Is MACBETH really cursed? Jared Sakren, SSCís Artistic Director, shares some of the events that have led many people to believe that the play is truly cursed. After reading this, you can decide for yourself!

My mentor John Houseman once related a story about his experiences with Orson Welles when they produced the first professional African-American production of a Shakespeare play. Often referred to as The Voodoo Macbeth because it was set in Haiti, they had employed actual voodoo drummers. After the play opened, the only bad review they got was from Percy Hammond, drama critic of the New York Herald Tribune, who vilified the production. At the theatre, John was met by the group of drummers who, pointing at the newspaper review, asked, ìHe bad man?î Houseman replied, ìYes, he bad man.î ìHe VERY bad man?î they asked again. Houseman said, ìYes, he VERY bad man.î The next day Houseman and Welles returned to the theatre to be told by the theatre manager that the drummers had been up all night drumming and chanting in the basement. John and Orson looked at each other with amazement, for in that afternoonís paper, it was reported that the critic, Percy Hammond, had been taken ill and hospitalized. He died within the week.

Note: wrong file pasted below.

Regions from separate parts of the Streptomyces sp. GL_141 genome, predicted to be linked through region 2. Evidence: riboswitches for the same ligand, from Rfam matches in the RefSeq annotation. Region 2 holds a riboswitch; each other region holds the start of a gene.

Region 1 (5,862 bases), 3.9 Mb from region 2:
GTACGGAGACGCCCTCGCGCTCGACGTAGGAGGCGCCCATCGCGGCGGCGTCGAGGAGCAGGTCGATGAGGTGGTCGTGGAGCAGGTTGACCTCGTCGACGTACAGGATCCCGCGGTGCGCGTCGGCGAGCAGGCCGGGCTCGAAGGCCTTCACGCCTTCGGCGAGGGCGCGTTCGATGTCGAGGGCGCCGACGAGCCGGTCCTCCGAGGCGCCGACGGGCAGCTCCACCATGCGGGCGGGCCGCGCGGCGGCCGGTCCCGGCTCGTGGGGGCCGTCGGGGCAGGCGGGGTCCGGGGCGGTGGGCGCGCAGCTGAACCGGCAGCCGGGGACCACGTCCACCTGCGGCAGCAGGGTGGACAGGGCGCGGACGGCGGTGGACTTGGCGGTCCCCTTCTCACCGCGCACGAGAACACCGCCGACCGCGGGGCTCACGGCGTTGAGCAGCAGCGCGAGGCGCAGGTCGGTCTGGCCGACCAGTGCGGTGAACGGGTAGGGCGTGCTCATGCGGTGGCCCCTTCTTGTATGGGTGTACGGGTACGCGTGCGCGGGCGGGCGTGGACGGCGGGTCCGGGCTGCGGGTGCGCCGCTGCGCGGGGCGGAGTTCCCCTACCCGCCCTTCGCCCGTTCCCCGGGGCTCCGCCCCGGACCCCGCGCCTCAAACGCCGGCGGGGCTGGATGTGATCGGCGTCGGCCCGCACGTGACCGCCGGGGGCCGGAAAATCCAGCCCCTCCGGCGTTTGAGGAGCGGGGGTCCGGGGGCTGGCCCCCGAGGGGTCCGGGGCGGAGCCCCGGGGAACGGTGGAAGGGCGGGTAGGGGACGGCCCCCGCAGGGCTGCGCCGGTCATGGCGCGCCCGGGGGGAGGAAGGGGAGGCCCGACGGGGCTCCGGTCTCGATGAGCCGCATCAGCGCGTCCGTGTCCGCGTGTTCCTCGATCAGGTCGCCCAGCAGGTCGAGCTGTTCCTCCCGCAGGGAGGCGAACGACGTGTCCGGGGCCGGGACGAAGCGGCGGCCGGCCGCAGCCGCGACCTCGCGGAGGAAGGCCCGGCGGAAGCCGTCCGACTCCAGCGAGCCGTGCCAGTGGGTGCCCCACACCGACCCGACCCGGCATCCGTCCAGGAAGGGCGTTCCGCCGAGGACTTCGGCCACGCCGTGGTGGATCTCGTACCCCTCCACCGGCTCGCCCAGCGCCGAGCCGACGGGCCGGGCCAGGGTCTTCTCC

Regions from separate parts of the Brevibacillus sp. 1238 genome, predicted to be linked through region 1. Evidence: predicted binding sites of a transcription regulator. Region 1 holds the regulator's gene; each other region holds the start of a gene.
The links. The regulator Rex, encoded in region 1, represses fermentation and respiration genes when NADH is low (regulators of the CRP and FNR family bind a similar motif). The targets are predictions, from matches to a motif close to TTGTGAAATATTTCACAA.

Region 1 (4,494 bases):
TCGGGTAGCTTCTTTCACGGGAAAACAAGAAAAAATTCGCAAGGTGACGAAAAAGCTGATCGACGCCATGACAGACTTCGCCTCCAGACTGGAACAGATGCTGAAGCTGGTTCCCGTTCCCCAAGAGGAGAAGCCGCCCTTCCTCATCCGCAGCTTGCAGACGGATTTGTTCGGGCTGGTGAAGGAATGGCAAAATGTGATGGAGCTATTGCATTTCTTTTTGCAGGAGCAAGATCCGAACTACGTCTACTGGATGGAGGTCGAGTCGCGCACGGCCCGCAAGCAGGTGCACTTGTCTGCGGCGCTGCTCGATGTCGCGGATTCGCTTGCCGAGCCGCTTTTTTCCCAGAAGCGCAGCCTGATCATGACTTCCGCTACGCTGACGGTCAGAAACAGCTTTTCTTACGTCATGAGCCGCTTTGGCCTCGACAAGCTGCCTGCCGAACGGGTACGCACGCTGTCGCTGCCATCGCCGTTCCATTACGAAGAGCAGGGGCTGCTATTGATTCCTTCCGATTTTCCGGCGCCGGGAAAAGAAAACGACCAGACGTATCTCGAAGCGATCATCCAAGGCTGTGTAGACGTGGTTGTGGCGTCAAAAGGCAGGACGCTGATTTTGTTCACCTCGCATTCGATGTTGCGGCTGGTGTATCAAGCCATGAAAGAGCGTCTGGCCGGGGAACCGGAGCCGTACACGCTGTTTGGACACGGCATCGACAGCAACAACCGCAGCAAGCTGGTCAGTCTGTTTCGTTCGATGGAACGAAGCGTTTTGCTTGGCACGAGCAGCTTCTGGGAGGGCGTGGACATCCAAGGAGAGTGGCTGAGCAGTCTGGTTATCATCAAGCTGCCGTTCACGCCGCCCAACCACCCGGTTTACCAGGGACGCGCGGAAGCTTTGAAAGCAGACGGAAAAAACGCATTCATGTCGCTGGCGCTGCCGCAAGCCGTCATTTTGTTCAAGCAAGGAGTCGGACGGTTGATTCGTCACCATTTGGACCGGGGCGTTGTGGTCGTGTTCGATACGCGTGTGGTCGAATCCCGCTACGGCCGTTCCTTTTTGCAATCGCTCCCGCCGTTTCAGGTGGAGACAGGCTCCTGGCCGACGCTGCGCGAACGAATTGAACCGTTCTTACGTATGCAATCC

The so-called ìcurse of Macbeth,î which forces many in the theatre to refer to it as ìThe Scottish Playî for fear of bringing ìsomething wickedî upon themselves, is the stuff of theatre legend. In the very first known production of the play in 1606, Hal Berridge, the boy who played Lady Macbeth, died backstage. Itís reported that Shakespeare himself had to go on in the role. In Amsterdam in 1672, the actor playing Macbeth substituted the blunt stage dagger with a real one, and with it killed the actor playing Duncan right in front of the live audience.

In his last performance on stage, the great Elizabethan actor Edward Alleyn claimed he saw a fourth Witch. He retired. In 1849, supporters of rival actors, the American Edwin Forrest and the British John Macready, rioted in front of the theatre in which Macready was appearing as Macbeth. Thirty- one people were killed. In 1934, the Scottish Play went through four different lead actors in ONE WEEK at the Old Vic. Also in 1934, British actor Malcolm Keen turned mute on stage and his replacement developed a high fever and had to be hospitalized. Both the director and the actress playing Lady Macduff were involved in a car accident on the way to the theatre, and the proprietor of the theatre died of a heart attack during the dress rehearsal.